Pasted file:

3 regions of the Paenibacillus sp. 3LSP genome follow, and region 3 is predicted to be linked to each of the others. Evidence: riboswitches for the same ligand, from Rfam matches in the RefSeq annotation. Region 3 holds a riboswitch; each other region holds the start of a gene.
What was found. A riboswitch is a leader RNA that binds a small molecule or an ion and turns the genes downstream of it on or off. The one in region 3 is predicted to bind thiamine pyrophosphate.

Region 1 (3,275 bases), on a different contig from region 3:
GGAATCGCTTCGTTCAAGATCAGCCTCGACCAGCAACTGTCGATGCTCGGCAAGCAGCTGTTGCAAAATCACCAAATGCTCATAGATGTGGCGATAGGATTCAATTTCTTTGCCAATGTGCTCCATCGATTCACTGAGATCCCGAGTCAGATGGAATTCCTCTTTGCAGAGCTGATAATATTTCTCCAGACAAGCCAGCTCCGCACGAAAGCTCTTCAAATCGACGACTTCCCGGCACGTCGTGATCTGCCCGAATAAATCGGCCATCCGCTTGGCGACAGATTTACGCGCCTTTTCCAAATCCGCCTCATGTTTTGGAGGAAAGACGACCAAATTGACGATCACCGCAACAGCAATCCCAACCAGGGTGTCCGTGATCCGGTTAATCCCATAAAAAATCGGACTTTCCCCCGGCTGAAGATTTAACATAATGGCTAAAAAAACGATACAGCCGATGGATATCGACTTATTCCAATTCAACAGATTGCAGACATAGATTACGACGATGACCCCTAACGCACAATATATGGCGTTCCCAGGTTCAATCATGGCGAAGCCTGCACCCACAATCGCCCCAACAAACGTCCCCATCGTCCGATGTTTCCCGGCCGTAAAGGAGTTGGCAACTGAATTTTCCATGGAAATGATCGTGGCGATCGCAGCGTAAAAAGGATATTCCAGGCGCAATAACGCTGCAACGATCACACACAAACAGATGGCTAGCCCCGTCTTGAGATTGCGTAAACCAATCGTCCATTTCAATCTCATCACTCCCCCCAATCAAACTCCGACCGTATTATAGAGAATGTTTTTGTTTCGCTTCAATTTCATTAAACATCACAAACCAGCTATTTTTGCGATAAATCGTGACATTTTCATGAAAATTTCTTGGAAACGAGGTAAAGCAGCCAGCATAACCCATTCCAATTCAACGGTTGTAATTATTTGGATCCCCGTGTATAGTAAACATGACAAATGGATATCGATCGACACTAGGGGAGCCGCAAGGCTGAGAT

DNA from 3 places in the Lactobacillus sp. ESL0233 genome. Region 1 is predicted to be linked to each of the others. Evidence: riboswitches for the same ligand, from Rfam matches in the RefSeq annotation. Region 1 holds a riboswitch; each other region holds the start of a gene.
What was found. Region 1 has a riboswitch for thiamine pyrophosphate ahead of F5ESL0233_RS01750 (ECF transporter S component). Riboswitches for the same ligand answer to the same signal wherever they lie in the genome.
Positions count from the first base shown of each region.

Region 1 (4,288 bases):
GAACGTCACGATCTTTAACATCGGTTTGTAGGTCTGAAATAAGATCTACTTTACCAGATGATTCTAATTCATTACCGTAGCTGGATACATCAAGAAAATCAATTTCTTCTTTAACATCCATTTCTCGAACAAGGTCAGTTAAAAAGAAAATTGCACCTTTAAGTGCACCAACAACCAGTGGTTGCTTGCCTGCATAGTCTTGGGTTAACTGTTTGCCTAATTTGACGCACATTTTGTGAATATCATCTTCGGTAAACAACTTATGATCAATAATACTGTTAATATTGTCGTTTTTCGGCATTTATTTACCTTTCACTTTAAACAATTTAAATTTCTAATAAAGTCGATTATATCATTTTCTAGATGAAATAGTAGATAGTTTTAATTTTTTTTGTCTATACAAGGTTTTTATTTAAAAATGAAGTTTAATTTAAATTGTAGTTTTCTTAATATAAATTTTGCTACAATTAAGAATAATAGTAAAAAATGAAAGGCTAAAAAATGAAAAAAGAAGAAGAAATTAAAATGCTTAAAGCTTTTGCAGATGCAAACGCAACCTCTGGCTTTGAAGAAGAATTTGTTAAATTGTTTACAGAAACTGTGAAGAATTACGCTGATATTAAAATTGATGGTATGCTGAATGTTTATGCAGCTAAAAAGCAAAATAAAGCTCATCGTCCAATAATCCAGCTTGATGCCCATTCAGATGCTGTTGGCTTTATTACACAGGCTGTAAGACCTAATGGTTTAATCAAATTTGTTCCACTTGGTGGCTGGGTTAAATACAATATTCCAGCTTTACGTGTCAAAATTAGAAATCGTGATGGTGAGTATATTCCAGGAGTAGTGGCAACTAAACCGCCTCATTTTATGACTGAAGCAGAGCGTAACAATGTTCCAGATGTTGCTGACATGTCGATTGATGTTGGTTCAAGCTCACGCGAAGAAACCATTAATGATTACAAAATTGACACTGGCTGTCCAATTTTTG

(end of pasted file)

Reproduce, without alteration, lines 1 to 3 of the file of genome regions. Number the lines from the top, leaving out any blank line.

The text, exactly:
3 regions of the Paenibacillus sp. 3LSP genome follow, and region 3 is predicted to be linked to each of the others. Evidence: riboswitches for the same ligand, from Rfam matches in the RefSeq annotation. Region 3 holds a riboswitch; each other region holds the start of a gene.
What was found. A riboswitch is a leader RNA that binds a small molecule or an ion and turns the genes downstream of it on or off. The one in region 3 is predicted to bind thiamine pyrophosphate.

Region 1 (3,275 bases), on a different contig from region 3: